2. A wrapping up of all bankruptcy proceedings. The firm has promised all previous creditors that it will not pay any dividends until all the bankruptcy obligations have been paid. As far as I can deduct, the firm is still obliged to pay 1.1 mio in accrued liabilities. At the current scheduled payment rate the firm will be done paying in 4 years. After this, the built up cash reserve could be used to redistribute to shareholders.

3. An increase in business due to the new ISO certification. The company recently received an ISO certification allowing it to produce semiconducters suitable for space. What the impact on the business will be, I have no clue, but it might be positive.

4. An increase in margins. Recently a large competitor left the market, motorola. A decrease in competition lifts the bargaining power of the firm and could increase margin. It could also increase its market share.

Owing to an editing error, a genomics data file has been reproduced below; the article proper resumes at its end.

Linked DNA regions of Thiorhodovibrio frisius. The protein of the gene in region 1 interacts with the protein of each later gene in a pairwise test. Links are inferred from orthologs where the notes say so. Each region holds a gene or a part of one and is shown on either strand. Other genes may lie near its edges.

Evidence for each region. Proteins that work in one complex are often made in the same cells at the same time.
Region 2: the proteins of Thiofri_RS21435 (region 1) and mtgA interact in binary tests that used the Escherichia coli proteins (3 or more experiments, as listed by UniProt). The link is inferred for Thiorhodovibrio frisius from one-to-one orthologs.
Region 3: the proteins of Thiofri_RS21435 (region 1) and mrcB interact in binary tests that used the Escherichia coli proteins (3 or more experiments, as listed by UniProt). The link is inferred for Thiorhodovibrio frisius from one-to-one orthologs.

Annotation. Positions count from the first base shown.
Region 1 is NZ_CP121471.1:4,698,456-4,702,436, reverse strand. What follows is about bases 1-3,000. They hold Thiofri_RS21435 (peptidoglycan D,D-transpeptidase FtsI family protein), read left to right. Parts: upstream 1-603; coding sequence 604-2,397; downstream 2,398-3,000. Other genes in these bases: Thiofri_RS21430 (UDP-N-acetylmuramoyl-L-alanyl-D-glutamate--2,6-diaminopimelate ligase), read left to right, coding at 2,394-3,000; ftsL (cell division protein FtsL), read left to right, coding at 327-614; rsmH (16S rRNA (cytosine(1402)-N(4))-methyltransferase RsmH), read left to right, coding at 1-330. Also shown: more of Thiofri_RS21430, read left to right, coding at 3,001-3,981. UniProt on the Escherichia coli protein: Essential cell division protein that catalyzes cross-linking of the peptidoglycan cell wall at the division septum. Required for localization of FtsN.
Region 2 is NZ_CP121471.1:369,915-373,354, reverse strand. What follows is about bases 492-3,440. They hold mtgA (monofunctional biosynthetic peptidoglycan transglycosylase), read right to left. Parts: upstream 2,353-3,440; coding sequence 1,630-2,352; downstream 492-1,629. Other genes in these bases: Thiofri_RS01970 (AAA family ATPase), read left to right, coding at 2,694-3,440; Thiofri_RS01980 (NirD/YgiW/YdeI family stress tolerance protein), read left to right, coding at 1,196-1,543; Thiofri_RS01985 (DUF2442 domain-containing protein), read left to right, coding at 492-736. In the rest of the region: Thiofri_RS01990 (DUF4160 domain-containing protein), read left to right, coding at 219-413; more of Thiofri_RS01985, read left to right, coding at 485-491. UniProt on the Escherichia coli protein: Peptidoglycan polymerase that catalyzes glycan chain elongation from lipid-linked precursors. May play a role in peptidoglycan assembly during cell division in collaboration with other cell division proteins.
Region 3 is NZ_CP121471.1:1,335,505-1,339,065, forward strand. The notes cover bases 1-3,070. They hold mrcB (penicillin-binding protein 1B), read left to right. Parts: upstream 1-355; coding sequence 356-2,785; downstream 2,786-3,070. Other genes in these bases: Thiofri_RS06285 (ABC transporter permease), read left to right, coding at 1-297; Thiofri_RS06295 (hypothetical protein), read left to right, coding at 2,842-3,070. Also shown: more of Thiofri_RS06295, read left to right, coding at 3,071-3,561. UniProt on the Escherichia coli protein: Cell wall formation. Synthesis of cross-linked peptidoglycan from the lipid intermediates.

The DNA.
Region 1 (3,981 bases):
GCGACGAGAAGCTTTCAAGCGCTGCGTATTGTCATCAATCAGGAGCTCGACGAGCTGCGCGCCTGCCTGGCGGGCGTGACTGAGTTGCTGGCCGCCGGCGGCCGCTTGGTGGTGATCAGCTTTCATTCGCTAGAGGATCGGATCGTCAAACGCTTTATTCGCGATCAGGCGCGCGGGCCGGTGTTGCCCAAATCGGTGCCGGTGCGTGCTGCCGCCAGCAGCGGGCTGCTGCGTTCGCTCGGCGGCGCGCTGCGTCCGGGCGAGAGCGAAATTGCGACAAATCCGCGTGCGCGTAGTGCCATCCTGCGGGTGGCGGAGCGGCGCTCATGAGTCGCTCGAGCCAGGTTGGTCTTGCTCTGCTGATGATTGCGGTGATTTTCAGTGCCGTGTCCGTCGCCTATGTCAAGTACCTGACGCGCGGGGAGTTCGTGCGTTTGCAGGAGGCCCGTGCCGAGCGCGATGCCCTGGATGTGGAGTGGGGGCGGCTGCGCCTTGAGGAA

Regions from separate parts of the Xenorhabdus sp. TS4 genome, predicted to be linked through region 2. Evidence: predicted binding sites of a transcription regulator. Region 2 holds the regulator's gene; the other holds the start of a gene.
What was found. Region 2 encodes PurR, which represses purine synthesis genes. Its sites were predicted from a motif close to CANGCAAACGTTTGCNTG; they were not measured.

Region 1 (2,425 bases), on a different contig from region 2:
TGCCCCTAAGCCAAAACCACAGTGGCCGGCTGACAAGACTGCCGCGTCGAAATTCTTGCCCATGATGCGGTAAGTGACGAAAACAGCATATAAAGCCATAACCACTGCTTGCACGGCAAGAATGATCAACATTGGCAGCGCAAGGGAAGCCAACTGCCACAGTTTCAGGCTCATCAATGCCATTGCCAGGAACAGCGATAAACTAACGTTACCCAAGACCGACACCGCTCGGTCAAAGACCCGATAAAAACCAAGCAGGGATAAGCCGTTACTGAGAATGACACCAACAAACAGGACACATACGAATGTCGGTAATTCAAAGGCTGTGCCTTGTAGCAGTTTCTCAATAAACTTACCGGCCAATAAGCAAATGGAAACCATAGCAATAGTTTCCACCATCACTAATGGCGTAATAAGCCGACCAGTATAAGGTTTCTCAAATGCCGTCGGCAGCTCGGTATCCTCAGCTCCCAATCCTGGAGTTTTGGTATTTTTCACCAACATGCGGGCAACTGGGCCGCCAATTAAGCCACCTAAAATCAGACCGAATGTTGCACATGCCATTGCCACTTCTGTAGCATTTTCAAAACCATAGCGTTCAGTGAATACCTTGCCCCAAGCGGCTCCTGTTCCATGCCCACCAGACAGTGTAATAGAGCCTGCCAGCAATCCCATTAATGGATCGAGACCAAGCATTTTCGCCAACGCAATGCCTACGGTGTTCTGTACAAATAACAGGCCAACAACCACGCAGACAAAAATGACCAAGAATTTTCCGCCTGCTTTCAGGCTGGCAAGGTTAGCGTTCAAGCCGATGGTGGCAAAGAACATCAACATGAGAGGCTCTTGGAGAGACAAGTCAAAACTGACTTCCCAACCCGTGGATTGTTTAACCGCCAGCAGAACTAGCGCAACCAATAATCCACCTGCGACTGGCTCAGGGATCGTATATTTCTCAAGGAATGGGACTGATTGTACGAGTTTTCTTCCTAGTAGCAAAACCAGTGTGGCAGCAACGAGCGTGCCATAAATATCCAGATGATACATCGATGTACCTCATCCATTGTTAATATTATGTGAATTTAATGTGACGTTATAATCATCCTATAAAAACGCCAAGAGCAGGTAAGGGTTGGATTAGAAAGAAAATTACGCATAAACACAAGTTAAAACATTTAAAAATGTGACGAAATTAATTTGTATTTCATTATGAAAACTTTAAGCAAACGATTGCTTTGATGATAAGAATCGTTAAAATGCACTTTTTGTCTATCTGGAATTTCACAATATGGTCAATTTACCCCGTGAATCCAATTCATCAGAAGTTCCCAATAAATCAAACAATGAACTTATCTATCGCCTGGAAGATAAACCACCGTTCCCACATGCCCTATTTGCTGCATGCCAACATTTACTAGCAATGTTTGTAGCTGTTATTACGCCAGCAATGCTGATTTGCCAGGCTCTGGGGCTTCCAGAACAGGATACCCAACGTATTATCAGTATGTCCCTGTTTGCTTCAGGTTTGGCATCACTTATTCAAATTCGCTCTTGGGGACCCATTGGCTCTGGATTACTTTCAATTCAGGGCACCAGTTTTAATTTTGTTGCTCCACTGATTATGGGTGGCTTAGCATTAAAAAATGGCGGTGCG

Risks:

1. The backlog has decreased over the last 12 months. This could imply a sharp decrease in demand and lower sales volume/margins. The company has relatively few fixed assets in place, thus the risk of a decrease in NAV is minimal.
2. Fraud. Altough I have no reason to suspect fraud (the firms accounting is pretty simple), the majority shareholders could be misrepresenting the figures.
3. Majority shareholders abusing their voting rights. Majority shareholders could abuse their position to siphon of shareholder value and take Something Off the Top (SOTT). There are some options outstanding but they have not increased significantly.

4. I dont understand the business. I have no idea how a semiconductor is made or what function it has. I could be buying into a dying company and/or industry and not know about it.

Conclusion:

The high quality of assets in place, the consistent earnings and the large tax loss carryforward make this a confident invesment. Something could happen that I have not foreseen in my analysis, but this is always a risk. I am just going to leave this stock for the next 2 years and see what happens. As Pabrai says “Low Risk, High Uncertainty”.